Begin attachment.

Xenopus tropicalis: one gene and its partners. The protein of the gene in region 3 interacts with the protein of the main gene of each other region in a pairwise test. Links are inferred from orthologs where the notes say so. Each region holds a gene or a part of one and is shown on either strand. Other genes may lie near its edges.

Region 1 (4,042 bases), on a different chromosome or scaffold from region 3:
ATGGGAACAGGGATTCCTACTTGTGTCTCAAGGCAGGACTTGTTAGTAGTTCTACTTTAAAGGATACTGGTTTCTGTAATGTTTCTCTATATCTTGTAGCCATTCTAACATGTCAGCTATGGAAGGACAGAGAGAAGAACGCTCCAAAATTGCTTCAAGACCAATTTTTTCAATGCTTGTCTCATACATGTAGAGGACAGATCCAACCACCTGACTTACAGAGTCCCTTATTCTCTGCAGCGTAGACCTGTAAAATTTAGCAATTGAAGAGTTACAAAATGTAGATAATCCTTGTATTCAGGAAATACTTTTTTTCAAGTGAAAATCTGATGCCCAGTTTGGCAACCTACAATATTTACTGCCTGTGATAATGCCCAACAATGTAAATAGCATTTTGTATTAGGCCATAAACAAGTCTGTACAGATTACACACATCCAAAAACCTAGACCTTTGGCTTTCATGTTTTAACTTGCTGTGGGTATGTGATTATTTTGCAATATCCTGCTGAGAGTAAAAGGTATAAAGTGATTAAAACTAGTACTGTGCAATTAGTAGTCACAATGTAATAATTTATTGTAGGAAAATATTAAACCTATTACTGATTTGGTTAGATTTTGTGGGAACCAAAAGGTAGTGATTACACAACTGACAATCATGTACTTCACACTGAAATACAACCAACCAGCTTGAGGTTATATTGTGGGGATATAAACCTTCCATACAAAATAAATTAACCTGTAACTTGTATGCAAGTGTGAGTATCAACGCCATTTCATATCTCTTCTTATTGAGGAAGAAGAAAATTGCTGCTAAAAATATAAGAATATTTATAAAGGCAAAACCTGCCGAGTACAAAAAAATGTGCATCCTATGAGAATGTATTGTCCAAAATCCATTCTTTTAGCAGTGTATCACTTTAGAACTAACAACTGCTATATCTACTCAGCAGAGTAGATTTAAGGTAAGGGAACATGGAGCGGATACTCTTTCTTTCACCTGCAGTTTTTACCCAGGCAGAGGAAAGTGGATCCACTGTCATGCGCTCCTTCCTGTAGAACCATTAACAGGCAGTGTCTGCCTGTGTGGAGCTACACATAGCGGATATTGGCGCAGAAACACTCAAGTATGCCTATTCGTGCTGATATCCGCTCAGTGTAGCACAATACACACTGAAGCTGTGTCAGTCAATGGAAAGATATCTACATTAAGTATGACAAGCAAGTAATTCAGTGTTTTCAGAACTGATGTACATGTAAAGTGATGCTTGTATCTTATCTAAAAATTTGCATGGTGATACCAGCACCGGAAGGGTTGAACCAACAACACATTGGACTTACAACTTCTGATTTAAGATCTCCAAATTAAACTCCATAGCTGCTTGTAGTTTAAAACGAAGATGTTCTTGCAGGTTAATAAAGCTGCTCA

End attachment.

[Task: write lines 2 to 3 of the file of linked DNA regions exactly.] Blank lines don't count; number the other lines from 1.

Region 1 (4,042 bases), on a different chromosome or scaffold from region 3:
ATGGGAACAGGGATTCCTACTTGTGTCTCAAGGCAGGACTTGTTAGTAGTTCTACTTTAAAGGATACTGGTTTCTGTAATGTTTCTCTATATCTTGTAGCCATTCTAACATGTCAGCTATGGAAGGACAGAGAGAAGAACGCTCCAAAATTGCTTCAAGACCAATTTTTTCAATGCTTGTCTCATACATGTAGAGGACAGATCCAACCACCTGACTTACAGAGTCCCTTATTCTCTGCAGCGTAGACCTGTAAAATTTAGCAATTGAAGAGTTACAAAATGTAGATAATCCTTGTATTCAGGAAATACTTTTTTTCAAGTGAAAATCTGATGCCCAGTTTGGCAACCTACAATATTTACTGCCTGTGATAATGCCCAACAATGTAAATAGCATTTTGTATTAGGCCATAAACAAGTCTGTACAGATTACACACATCCAAAAACCTAGACCTTTGGCTTTCATGTTTTAACTTGCTGTGGGTATGTGATTATTTTGCAATATCCTGCTGAGAGTAAAAGGTATAAAGTGATTAAAACTAGTACTGTGCAATTAGTAGTCACAATGTAATAATTTATTGTAGGAAAATATTAAACCTATTACTGATTTGGTTAGATTTTGTGGGAACCAAAAGGTAGTGATTACACAACTGACAATCATGTACTTCACACTGAAATACAACCAACCAGCTTGAGGTTATATTGTGGGGATATAAACCTTCCATACAAAATAAATTAACCTGTAACTTGTATGCAAGTGTGAGTATCAACGCCATTTCATATCTCTTCTTATTGAGGAAGAAGAAAATTGCTGCTAAAAATATAAGAATATTTATAAAGGCAAAACCTGCCGAGTACAAAAAAATGTGCATCCTATGAGAATGTATTGTCCAAAATCCATTCTTTTAGCAGTGTATCACTTTAGAACTAACAACTGCTATATCTACTCAGCAGAGTAGATTTAAGGTAAGGGAACATGGAGCGGATACTCTTTCTTTCACCTGCAGTTTTTACCCAGGCAGAGGAAAGTGGATCCACTGTCATGCGCTCCTTCCTGTAGAACCATTAACAGGCAGTGTCTGCCTGTGTGGAGCTACACATAGCGGATATTGGCGCAGAAACACTCAAGTATGCCTATTCGTGCTGATATCCGCTCAGTGTAGCACAATACACACTGAAGCTGTGTCAGTCAATGGAAAGATATCTACATTAAGTATGACAAGCAAGTAATTCAGTGTTTTCAGAACTGATGTACATGTAAAGTGATGCTTGTATCTTATCTAAAAATTTGCATGGTGATACCAGCACCGGAAGGGTTGAACCAACAACACATTGGACTTACAACTTCTGATTTAAGATCTCCAAATTAAACTCCATAGCTGCTTGTAGTTTAAAACGAAGATGTTCTTGCAGGTTAATAAAGCTGCTCA